Article Title: On top of the Hill.
When you go out and ask any San Francisco 49er fan what was the most troubling position offensively last season, the answer is most always wide receiver. Ever since the exodus of premier Pro Bowler wide receiver Terrell Owens the San Francisco 49ers have struggled to field a combination that is both lethal and point producing.
Of course there are many reasons for this when you look at the dynamics of the team and the very fact that the quarterback position with Alex Smith at the helm is still an offensive system in a “cocoon like state,” so to speak.
We haven’t begun to breakout yet as a passing team. In fact if not for the nearly 1700-yards in offensive production from running back Frank Gore we’d have little to talk about from an offensive standpoint. From Brandon Lloyd to Antonio Bryant, Terrell Owens want-to-bee’s has never really materialized yet both on and off the field.
In fact the same drama and individualistic overbearing confident behavior Terrell Owens had as a 49er was introduced to both former athletes like a viral infection that ran out of control. Both Lloyd and Bryant distanced themselves both from the their teammates and ultimately from their coaches and fans in general. Never has there been so much internal strife within the confounds of this offensive dynasty since the days of Jerry Rice and John Taylor.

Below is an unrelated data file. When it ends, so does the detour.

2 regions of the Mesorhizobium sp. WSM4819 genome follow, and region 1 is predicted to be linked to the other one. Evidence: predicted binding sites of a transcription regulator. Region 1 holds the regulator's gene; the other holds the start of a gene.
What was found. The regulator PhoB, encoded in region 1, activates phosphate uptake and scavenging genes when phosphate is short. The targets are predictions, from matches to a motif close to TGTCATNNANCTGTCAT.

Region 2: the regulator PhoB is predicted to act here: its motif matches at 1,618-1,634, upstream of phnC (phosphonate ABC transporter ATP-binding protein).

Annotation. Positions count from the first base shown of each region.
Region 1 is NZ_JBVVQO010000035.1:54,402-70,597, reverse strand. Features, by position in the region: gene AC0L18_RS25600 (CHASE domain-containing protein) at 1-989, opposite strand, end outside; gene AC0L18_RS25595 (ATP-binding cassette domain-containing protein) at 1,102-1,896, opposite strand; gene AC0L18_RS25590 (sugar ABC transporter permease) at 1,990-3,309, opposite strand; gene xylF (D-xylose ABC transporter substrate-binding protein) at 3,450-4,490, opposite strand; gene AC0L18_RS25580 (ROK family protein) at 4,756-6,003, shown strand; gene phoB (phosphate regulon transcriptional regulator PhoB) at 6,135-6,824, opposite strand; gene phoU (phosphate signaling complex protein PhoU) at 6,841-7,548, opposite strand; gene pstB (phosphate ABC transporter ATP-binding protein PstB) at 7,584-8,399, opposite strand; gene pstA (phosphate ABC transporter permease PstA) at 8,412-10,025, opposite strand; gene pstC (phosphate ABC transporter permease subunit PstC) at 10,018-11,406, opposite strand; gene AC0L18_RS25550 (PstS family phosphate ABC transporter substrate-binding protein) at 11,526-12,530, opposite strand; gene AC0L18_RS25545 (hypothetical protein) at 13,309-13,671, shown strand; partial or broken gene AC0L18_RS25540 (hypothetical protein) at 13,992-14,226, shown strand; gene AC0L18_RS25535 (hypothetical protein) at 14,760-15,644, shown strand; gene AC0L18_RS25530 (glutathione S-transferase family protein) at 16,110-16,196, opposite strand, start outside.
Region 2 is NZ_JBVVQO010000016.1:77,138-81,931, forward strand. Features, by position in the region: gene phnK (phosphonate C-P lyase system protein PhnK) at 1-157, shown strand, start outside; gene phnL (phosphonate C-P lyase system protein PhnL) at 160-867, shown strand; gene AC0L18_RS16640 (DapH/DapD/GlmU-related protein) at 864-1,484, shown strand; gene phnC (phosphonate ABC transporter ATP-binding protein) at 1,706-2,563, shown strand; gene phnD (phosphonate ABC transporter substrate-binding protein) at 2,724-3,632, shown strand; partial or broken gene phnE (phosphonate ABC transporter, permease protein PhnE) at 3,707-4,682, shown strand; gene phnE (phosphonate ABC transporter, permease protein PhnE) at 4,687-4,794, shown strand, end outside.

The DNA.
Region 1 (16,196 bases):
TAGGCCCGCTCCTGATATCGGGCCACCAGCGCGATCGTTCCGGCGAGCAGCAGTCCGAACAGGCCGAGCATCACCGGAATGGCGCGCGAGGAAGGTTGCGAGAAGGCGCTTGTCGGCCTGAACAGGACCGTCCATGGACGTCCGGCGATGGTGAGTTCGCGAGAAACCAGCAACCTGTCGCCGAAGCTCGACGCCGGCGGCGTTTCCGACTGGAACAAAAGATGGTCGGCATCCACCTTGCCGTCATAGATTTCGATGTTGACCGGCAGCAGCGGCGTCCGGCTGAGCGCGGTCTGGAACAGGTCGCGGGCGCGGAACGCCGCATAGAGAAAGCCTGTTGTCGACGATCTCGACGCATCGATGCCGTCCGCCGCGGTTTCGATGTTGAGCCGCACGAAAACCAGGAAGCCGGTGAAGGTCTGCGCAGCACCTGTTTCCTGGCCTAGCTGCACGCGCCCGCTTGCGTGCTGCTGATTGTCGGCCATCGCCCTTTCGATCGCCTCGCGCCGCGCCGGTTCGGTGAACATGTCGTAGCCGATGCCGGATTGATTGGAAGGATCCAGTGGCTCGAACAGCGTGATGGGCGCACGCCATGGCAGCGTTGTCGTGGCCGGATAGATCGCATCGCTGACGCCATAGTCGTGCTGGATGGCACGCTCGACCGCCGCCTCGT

The University of Utah’s Alex Smith has struggled to find a wide receiver that he is truly compatible with. Yes he has had his moments from game to game and from time to time with some of them, but there hasn’t been a solid bond between quarterback and receiver since the days of Jeff Garcia to Owens and Steve Young to Jerry Rice period.
This in fact poises an interesting problem that Mike Nolan and wide receiver’s coach Jerry Sullivan have been aware of. The development of Alex Smith both as a human being and as a productive quarterback will be the keys to the offensive passing attack in a nutshell.
The other facts are finding a wide receiver that builds that relationship with Smith and takes it to the next level by anticipating exactly what the other is thinking and planning at all times.
Much like Peyton Manning and Marvin Harrison do now in Indianapolis as a perfect duo that works and plays together relentlessly on a very consistent basis. This is the type of relationship Smith needs to develop and nurture over time to form and build upon a bond that is inseparable from beginning to end in everything that they both do together.
Both Lloyd and Bryant never worked out or came close to making that happen. The fact that both have been ceremoniously shown the door because of their numerous infractions against the true grain of the team has left Alex Smith still searching for that one special athlete that will help him deliver those outstanding results once an for all.